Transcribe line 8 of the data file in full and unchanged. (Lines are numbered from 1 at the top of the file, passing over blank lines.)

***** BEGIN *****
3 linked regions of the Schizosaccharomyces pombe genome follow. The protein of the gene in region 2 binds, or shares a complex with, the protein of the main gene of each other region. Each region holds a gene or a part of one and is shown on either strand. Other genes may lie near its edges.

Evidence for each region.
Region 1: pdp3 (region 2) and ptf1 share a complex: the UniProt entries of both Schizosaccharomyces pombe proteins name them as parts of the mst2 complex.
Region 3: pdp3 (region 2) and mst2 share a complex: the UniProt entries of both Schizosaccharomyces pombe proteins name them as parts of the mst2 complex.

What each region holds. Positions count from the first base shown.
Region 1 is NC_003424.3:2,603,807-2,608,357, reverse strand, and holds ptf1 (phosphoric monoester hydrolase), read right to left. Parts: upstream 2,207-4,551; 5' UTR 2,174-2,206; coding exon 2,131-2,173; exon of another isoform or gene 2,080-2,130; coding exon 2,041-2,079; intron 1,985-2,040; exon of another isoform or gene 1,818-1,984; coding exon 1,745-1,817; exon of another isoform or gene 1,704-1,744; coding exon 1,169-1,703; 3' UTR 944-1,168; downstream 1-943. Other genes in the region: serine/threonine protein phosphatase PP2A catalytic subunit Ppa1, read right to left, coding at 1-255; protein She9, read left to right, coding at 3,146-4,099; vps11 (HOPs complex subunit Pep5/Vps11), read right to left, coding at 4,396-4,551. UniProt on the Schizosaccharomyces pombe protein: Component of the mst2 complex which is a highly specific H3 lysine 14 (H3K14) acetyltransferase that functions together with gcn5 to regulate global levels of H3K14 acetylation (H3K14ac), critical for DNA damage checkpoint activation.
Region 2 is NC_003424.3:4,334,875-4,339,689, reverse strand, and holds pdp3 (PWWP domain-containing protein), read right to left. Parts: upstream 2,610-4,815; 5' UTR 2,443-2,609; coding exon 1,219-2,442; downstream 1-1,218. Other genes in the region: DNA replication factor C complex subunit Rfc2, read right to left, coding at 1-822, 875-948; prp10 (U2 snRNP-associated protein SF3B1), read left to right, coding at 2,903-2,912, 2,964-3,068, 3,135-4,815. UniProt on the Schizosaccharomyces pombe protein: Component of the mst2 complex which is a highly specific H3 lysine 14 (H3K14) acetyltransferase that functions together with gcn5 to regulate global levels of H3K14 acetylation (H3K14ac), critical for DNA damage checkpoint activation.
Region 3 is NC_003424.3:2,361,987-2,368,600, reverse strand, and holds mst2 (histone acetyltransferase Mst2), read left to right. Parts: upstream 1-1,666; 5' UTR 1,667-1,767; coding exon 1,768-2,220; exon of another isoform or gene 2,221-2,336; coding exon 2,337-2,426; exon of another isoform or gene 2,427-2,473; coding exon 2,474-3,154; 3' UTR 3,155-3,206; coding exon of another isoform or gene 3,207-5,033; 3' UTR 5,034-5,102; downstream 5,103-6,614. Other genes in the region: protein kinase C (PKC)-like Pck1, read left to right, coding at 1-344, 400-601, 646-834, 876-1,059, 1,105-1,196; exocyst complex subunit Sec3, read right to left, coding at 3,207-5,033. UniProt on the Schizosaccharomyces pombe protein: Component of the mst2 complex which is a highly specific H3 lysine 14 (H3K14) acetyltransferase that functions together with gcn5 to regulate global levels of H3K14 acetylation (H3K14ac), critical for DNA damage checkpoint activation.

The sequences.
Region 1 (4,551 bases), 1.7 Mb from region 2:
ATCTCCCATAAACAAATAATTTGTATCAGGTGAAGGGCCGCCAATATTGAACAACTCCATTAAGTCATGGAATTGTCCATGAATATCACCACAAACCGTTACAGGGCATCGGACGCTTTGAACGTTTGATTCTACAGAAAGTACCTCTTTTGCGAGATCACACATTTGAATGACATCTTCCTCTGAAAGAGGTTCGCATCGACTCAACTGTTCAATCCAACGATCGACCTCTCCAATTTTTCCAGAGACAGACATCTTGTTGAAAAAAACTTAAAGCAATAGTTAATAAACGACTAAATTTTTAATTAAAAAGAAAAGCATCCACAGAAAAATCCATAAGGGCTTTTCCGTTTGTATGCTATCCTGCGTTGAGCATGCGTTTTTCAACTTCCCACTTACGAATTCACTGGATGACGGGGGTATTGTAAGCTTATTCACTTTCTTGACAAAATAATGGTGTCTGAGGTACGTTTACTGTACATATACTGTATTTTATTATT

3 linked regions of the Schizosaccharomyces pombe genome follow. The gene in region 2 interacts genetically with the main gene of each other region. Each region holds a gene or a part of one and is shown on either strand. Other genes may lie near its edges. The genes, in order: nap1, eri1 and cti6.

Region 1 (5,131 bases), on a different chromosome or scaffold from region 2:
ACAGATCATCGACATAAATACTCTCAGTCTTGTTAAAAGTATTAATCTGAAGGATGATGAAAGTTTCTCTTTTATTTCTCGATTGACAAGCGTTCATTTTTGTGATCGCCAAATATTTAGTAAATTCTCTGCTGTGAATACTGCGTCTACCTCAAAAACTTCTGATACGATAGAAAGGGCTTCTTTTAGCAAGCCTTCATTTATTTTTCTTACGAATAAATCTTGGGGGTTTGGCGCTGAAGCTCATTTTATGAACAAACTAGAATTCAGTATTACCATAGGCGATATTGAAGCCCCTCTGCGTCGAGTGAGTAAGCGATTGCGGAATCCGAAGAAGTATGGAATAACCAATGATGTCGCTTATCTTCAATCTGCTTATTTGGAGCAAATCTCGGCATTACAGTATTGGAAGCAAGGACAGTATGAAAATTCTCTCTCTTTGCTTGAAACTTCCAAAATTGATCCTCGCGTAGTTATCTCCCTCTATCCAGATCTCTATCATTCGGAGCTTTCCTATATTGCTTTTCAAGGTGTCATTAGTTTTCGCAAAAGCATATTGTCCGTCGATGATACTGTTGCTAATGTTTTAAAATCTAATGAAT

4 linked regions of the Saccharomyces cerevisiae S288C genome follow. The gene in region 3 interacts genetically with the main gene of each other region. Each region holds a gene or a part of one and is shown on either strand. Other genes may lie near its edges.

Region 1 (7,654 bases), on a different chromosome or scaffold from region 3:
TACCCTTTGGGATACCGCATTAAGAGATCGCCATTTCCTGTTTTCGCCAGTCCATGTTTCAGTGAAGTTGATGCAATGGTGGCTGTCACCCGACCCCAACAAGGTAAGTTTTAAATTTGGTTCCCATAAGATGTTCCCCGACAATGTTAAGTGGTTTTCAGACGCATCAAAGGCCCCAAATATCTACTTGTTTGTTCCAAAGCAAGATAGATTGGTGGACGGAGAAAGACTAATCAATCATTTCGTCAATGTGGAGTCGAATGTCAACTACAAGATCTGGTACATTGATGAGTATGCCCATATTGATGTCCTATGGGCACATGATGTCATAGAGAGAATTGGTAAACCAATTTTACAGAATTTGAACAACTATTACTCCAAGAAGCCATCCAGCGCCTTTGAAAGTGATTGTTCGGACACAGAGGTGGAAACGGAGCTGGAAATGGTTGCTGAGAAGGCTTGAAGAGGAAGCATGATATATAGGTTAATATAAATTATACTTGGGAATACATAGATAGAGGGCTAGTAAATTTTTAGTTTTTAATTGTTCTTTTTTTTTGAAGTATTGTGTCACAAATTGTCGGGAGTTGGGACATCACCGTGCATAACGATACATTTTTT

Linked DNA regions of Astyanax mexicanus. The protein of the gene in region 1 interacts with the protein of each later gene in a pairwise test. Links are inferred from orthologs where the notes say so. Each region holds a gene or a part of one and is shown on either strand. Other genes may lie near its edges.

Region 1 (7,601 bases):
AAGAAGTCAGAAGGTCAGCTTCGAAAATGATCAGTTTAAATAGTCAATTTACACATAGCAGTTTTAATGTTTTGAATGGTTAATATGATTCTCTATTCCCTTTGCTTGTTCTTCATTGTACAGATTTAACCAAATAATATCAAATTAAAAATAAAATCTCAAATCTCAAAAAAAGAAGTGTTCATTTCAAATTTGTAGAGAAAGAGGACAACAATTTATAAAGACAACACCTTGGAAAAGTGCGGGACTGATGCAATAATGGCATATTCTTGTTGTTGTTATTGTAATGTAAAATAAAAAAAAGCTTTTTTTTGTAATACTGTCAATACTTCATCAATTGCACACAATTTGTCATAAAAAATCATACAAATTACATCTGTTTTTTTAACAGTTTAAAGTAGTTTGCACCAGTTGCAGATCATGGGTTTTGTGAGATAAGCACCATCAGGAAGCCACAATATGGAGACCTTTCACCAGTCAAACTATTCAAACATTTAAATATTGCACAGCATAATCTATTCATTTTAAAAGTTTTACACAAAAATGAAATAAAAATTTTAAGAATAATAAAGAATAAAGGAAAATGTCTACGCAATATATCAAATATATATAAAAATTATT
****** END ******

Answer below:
Region 3 is NC_003424.3:2,361,987-2,368,600, reverse strand, and holds mst2 (histone acetyltransferase Mst2), read left to right. Parts: upstream 1-1,666; 5' UTR 1,667-1,767; coding exon 1,768-2,220; exon of another isoform or gene 2,221-2,336; coding exon 2,337-2,426; exon of another isoform or gene 2,427-2,473; coding exon 2,474-3,154; 3' UTR 3,155-3,206; coding exon of another isoform or gene 3,207-5,033; 3' UTR 5,034-5,102; downstream 5,103-6,614. Other genes in the region: protein kinase C (PKC)-like Pck1, read left to right, coding at 1-344, 400-601, 646-834, 876-1,059, 1,105-1,196; exocyst complex subunit Sec3, read right to left, coding at 3,207-5,033. UniProt on the Schizosaccharomyces pombe protein: Component of the mst2 complex which is a highly specific H3 lysine 14 (H3K14) acetyltransferase that functions together with gcn5 to regulate global levels of H3K14 acetylation (H3K14ac), critical for DNA damage checkpoint activation.